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The research question of this paper is: To what extent has the Thai Song language been influenced by the Thai language? The finding of this question is obtained by a sociolinguistic study of phonological variation and lexical replacement among Thai Song speakers of three age groups: old generation (over 60), middle generation (35-55), and young generation (18-30). Thai Song speakers residing at two locations in Nakhon Pathom province are selected as a case study of Thai Song in the western region of Thailand. The study of phonological variation reveals that Thai Song has progressively shifted to Thai in the speech of middle and young generations. The study of lexical replacement shows that young generation speakers use fewer Thai Song words than the older generations.; Australian National University; "This paper is part of the sub-project “Ethnic language processes in progress” of the cluster research “Ethnicity: New paradigm in language and cultural transmission” sponsored by the Research-Team Promotion Grant 2010-2013, Thailand Research Fund (TRF). It is a revised version of the paper “The language maintenance and shift of Thai Song Dam in the western region of Thailand” presented at the 2011 Joint Conference of the Association for Asian Studies (AAS) & International Convention of Asia Scholars (ICAS) in Honolulu...

Policy approaches to address the social and environmental determinants of health inequity in Asia-Pacific

Friel, Sharon; Loring, Belinda; Aungkasuvapala, Narongsakdi; Baum, Fran; Blaiklock, Alison; Chiang, Tung-liang; Cho, Youngtae; Dakulala, Paison; Guo, Yan; Hashimoto, Hideki; Horton, Kellie; Jayasinghe, Saroj; Matheson, Don; Nguyen, Huong Thanh; Otto, Cale
Fonte: SAGE Publications Publicador: SAGE Publications
Tipo: Artigo de Revista Científica Formato: 19 pages
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36.15%
Asia Pacific is home to over 60% of the world’s population and the fastest growing economies. Many of the leadership in the Asia Pacific region is becoming increasingly aware that improving the conditions for health would go a long way to sustaining economic prosperity in the region, as well as improving global and local health equity. There is no biological reason why males born in Cambodia can expect to live 23 years less than males born in Japan, or why females born in Tuvalu live 23 years shorter than females in New Zealand or why non-Indigenous Australian males live 12 years longer than Indigenous men. The nature and drivers of health inequities vary greatly among different social, cultural and geo-political contexts and effective solutions must take this into account. This paper utilizes the CSDH global recommendations as a basis for looking at the actions that are taking place to address the structural drivers and conditions of daily living that affect health inequities in the Asia Pacific context. While there are signs of action and hope, substantial challenges remain for health equity in Asia Pacific. The gains that have been made to date are not equally distributed and may be unsustainable as the world encounters new economic...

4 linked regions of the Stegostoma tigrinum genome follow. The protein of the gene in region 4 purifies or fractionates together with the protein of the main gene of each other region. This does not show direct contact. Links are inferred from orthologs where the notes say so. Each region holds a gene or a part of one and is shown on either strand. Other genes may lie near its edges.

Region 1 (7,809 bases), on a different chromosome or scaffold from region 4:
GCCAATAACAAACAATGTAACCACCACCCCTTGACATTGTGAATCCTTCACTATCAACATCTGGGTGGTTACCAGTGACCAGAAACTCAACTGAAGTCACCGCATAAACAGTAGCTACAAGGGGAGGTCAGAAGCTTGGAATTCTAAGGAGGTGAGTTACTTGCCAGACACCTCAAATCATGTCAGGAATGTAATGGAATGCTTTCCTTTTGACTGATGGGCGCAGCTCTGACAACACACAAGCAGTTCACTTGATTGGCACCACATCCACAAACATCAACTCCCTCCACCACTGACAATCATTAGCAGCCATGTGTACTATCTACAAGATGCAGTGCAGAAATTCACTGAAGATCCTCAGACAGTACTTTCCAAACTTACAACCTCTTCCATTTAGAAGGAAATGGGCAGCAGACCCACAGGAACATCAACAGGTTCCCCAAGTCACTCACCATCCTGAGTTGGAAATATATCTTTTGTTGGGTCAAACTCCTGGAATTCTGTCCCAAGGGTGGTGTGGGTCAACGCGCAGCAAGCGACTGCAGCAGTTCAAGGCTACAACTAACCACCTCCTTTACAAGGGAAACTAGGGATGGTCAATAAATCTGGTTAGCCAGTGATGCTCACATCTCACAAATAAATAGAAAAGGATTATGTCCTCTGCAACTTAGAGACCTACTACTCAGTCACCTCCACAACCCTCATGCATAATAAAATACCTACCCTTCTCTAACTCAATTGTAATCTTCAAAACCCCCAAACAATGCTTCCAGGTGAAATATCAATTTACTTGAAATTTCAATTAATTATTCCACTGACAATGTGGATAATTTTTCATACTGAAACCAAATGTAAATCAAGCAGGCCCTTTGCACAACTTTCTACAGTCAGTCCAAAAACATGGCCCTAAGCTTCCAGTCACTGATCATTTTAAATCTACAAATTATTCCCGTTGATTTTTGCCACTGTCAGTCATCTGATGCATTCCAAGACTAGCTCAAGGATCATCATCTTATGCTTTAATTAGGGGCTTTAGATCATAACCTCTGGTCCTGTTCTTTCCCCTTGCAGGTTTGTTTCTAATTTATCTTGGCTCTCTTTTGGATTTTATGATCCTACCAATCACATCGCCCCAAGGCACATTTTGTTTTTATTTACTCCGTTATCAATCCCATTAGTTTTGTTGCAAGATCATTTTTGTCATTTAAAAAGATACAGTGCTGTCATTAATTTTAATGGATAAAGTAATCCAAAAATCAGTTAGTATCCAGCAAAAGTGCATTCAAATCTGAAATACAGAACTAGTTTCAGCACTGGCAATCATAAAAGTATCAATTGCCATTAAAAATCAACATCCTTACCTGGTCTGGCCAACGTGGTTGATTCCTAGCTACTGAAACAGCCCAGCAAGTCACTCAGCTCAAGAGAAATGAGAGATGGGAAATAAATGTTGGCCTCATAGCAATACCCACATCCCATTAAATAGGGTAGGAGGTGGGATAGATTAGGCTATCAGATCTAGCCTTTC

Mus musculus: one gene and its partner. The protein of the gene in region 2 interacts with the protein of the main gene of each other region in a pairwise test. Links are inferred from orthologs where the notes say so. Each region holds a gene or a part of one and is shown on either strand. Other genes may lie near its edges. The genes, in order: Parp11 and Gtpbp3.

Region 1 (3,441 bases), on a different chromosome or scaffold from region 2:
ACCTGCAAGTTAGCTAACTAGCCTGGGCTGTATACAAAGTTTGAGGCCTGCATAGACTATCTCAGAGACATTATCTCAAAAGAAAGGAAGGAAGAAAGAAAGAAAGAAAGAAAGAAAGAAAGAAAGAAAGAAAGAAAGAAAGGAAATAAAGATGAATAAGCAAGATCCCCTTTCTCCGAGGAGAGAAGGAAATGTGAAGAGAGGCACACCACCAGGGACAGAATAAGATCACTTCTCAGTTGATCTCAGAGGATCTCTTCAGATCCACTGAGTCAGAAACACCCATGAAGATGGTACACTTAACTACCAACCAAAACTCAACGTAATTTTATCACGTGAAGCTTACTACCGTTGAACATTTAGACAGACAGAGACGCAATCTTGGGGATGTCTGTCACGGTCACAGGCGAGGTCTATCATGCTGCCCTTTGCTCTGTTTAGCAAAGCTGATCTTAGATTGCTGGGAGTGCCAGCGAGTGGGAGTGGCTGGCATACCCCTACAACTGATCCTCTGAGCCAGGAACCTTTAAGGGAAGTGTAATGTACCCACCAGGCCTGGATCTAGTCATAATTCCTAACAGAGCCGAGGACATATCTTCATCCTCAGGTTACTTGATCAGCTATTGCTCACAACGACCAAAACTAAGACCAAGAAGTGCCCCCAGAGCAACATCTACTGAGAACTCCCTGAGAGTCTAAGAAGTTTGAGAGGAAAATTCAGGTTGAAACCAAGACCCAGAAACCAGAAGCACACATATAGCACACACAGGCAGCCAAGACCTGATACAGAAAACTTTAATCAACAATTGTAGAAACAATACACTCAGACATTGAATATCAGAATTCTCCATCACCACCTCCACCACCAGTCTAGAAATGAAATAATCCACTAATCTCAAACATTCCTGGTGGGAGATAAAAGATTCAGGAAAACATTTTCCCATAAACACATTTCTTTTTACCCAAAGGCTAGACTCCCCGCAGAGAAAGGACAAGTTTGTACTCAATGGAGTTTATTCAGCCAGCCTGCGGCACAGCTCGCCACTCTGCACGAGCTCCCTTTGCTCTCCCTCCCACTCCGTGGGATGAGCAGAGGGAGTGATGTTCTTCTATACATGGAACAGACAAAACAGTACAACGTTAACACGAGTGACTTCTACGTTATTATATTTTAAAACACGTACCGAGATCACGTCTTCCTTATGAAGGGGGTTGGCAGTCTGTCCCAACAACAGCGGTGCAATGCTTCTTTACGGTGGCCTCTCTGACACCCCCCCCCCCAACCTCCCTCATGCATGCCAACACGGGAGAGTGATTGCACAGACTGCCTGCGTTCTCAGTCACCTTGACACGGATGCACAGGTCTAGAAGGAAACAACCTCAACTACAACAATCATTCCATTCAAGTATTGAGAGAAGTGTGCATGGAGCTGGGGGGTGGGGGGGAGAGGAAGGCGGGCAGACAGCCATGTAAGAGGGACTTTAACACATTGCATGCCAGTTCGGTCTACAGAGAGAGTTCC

Functions and status of western loanwords in Indonesian

Hassall, Tim
Fonte: Research Institute for Languages and Cultures of Asia and Africa (ILCAA), Tokyo University of Foreign Studies Publicador: Research Institute for Languages and Cultures of Asia and Africa (ILCAA), Tokyo University of Foreign Studies
Tipo: Conference paper Formato: 29 pages
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In a radio interview some time ago I heard an Indonesian politician trying to use a western loanword, to comical effect. He wanted to say that certain laws were ‘retrospective’ in their scope (berlaku retrospektif). He got as far as “berlaku re-” and then stopped. He tried again, but wrongly said “retrospeks-” – perhaps confusing it with words like introspeksi”. He stopped again at that point, and said softly to himself in a puzzled tone Apa itu? ("What is it?"). Finally he gave up and simply used a common native word that means the same thing instead, namely surut.

Sedimentology and lithostratigraphy of Upper Eocene sponge-rich sediments, southern Western Australia

Gammon, P.; James, N.; Clarke, J.; Bone, Y.
Fonte: Blackwell Science Asia Publicador: Blackwell Science Asia
Tipo: Artigo de Revista Científica
Publicado em //2000 EN
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46.07%
Late Eocene time in the Bremer and western Eucla Basins of southern Western Australia was a period of terrigenous clastic and abundant, unusual, biosiliceous sponge sedimentation. The Pallinup Formation (revised) consists of five units; 1 and 2 are basal sandstones, 3 and 4 are variably spiculitic mudstones, whilst the uppermost unit is spiculite and spongolite, and formalised as the Fitzgerald Member (new). The Pallinup Formation, plus coeval spiculites in palaeovalleys and carbonates in the western Eucla Basin, accumulated during one large‐scale, transgressive‐regressive relative sea‐level cycle. Drowned, low‐gradient rivers supplied mud but little sand. Instead, sand was locally sourced via transgressive shoreface erosion of deeply weathered regolith. Regression terminated shoreface erosion, eliminated the sand source, and resulted in a river‐supplied, clay‐dominated shallow‐marine depositional system. The unit 2–3 sandstone‐mudstone transition, which would normally be interpreted as transgressive drowning, is in this case the result of regressive cessation of sand supply. The peak relative sea‐level (highstand) horizon thus lies within unit 2 sandstones, a facies that would usually be considered wholly transgressive...